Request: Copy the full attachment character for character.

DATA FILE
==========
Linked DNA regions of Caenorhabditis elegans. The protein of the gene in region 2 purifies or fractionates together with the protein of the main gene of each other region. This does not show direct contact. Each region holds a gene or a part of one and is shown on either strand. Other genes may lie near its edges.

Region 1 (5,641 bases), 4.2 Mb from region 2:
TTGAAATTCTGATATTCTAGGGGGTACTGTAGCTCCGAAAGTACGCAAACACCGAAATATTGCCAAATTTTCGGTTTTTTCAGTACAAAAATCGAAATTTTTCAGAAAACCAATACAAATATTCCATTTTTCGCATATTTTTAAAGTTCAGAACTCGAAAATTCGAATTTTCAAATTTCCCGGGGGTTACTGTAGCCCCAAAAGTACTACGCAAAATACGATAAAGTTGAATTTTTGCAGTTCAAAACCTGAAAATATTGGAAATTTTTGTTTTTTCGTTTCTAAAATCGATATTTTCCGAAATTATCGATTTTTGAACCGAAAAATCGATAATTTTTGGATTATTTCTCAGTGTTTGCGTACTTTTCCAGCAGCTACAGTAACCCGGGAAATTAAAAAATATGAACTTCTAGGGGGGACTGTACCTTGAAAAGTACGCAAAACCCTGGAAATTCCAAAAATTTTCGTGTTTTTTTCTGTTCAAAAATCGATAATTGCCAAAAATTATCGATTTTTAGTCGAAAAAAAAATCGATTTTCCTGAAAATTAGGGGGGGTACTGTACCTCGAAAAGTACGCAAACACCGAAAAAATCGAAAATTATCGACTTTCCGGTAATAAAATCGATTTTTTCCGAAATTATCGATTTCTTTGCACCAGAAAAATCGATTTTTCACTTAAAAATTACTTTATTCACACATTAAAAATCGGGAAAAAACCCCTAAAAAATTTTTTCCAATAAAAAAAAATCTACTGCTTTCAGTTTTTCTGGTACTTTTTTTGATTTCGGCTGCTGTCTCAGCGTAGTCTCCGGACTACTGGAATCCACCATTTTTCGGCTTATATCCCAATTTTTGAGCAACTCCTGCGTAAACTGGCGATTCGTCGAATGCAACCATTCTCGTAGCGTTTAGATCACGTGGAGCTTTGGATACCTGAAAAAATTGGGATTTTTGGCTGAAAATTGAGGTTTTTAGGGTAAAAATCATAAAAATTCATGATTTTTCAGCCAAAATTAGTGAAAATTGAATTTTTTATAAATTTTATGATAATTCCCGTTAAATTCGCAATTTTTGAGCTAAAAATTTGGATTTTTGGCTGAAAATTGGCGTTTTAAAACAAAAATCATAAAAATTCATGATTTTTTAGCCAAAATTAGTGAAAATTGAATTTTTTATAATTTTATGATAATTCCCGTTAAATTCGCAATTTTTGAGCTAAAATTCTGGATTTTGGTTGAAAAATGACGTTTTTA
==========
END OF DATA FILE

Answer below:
Linked DNA regions of Caenorhabditis elegans. The protein of the gene in region 2 purifies or fractionates together with the protein of the main gene of each other region. This does not show direct contact. Each region holds a gene or a part of one and is shown on either strand. Other genes may lie near its edges.

Region 1 (5,641 bases), 4.2 Mb from region 2:
TTGAAATTCTGATATTCTAGGGGGTACTGTAGCTCCGAAAGTACGCAAACACCGAAATATTGCCAAATTTTCGGTTTTTTCAGTACAAAAATCGAAATTTTTCAGAAAACCAATACAAATATTCCATTTTTCGCATATTTTTAAAGTTCAGAACTCGAAAATTCGAATTTTCAAATTTCCCGGGGGTTACTGTAGCCCCAAAAGTACTACGCAAAATACGATAAAGTTGAATTTTTGCAGTTCAAAACCTGAAAATATTGGAAATTTTTGTTTTTTCGTTTCTAAAATCGATATTTTCCGAAATTATCGATTTTTGAACCGAAAAATCGATAATTTTTGGATTATTTCTCAGTGTTTGCGTACTTTTCCAGCAGCTACAGTAACCCGGGAAATTAAAAAATATGAACTTCTAGGGGGGACTGTACCTTGAAAAGTACGCAAAACCCTGGAAATTCCAAAAATTTTCGTGTTTTTTTCTGTTCAAAAATCGATAATTGCCAAAAATTATCGATTTTTAGTCGAAAAAAAAATCGATTTTCCTGAAAATTAGGGGGGGTACTGTACCTCGAAAAGTACGCAAACACCGAAAAAATCGAAAATTATCGACTTTCCGGTAATAAAATCGATTTTTTCCGAAATTATCGATTTCTTTGCACCAGAAAAATCGATTTTTCACTTAAAAATTACTTTATTCACACATTAAAAATCGGGAAAAAACCCCTAAAAAATTTTTTCCAATAAAAAAAAATCTACTGCTTTCAGTTTTTCTGGTACTTTTTTTGATTTCGGCTGCTGTCTCAGCGTAGTCTCCGGACTACTGGAATCCACCATTTTTCGGCTTATATCCCAATTTTTGAGCAACTCCTGCGTAAACTGGCGATTCGTCGAATGCAACCATTCTCGTAGCGTTTAGATCACGTGGAGCTTTGGATACCTGAAAAAATTGGGATTTTTGGCTGAAAATTGAGGTTTTTAGGGTAAAAATCATAAAAATTCATGATTTTTCAGCCAAAATTAGTGAAAATTGAATTTTTTATAAATTTTATGATAATTCCCGTTAAATTCGCAATTTTTGAGCTAAAAATTTGGATTTTTGGCTGAAAATTGGCGTTTTAAAACAAAAATCATAAAAATTCATGATTTTTTAGCCAAAATTAGTGAAAATTGAATTTTTTATAATTTTATGATAATTCCCGTTAAATTCGCAATTTTTGAGCTAAAATTCTGGATTTTGGTTGAAAAATGACGTTTTTA